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Oakland students embark on study abroad in South Africa

March 4, 2018

In South Africa, a student from Oakland gets up close and personal with a pair of lion cubs.

Oakland, Calif. – Twenty-eight Oakland students from McClymonds, Castlemont, Skyline, Oakland Tech, Emery High and Ile Omode Schools will soon travel to Johannesburg, South Africa, to participate in “The South Africa Project,” a two-week study abroad program.

“For me, travel represents the opportunity to learn in ways that classroom instruction cannot compete with. The chance to experience the people, places and histories of other communities is invaluable, especially for students who are curious about their ancestral roots. My first travel abroad was to Kenya as a college student. It changed my life forever!” declares Greg Hodge, former OUSD School Board representative and chief network officer for the Brotherhood of Elders Network.

Kharyshi Wiginton, founder of Culture Keepers, works to build cultural awareness through study abroad opportunities for Oakland students. This year will be her third cohort of Oakland students participating in “The South Africa Project.” The project has expanded to include students from McClymonds, Skyline, Castlemont, Oakland Tech and Emery High Schools as well as Ile Omode School.

“When I was a young person, it was incredibly important and nurturing when adults created space for my education and success. Kharyshi has been a mentor to so many people and the work she is doing is saving lives,” observes strong supporter Patrisse Cullors-Khan, co-founder of Black Lives Matter Global Network and author of “When They Call You a Terrorist: A Black Lives Matter Memoir,” artist and organizer.

Mandela House in Soweto is a must-see stop for anyone visiting South Africa who admired the man who transitioned almost immediately from 27 years in prison to the presidency of his huge country. Traveling is a fun way to study history.

“This is a life changing experience for my students, as many of them have never traveled outside of Oakland or even travelled on a plane,” said Wiginton. “And with the current excitement about Africa, thanks to the movie ‘Black Panther,’ it is now more important than ever for these young people to see themselves and get a deeper soul understanding of who they are.”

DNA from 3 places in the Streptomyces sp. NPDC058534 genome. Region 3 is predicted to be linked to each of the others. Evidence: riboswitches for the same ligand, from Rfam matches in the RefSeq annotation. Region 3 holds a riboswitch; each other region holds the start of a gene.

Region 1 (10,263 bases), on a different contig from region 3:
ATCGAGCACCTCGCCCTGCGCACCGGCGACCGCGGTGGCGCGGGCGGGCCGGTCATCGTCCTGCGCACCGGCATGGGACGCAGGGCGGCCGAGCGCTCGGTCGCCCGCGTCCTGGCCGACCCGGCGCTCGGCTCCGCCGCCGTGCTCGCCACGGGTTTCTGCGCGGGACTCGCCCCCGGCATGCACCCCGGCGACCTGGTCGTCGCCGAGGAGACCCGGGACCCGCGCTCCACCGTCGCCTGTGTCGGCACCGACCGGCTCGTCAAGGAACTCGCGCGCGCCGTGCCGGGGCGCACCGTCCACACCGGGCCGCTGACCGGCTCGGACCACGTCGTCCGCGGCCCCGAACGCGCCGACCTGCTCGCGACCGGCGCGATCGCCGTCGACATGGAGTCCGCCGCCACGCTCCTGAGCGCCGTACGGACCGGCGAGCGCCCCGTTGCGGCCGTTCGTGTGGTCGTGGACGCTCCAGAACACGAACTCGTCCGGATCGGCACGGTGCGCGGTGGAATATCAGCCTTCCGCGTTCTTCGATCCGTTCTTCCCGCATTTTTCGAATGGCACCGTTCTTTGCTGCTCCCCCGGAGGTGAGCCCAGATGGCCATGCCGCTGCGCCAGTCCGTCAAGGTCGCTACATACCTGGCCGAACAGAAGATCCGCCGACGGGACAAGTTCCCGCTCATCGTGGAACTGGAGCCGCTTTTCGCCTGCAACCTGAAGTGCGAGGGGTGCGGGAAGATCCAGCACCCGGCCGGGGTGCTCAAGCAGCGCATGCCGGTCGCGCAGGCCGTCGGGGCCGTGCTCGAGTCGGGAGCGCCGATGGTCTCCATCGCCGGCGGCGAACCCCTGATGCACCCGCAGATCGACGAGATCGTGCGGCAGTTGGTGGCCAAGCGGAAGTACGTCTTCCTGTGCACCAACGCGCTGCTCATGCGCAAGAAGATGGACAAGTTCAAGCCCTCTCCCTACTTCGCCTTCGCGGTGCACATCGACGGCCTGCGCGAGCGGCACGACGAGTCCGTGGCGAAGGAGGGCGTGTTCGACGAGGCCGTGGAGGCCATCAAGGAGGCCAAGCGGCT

Culture Keepers is in its final fundraising push trying to raise enough money for the upcoming trip. There will be multiple fundraisers throughout the month of March, as the group has a goal of raising at least $30,000 over the next month. The total cost of the trip per student is $3,500, which includes roundtrip airfare, charter bus rental, housing, food, entertainment and excursions. Culture Keepers is deeming March 5 through March 12 as “South Africa Week.”

“I want to go to Africa because I feel like I am becoming more in touch with my origins, and I love the interactions you get to have with people who are not Americans. As a student at McClymonds, it’s easy to get caught up in the high school drama and get distracted.

“Being able to leave our environment and go outside the country will allow us to experience something outside of the norm and look toward our future. There are people in Oakland who have never really left Oakland to see that there is something more. We’ve grown up in poverty, and I want me and my peers to know that there is more out there for us,” says Enasia Mc-Elvaine, OUSD School Board student director and McClymonds High School senior.

To find out more about the students participating and make a donation, visit www.sendmacktoafrica.com, https://www.gofundme.com/oaklandtojoburg, or call Kharyshi Wiginton at 510-681-8051. Please also check out https://youtu.be/PtzG3YV8UQ0.

2 thoughts on “Oakland students embark on study abroad in South Africa

  1. pvqluck

    Travel together with training is the best solution for education. With traveling, kids become stronger and for independent.

    Reply

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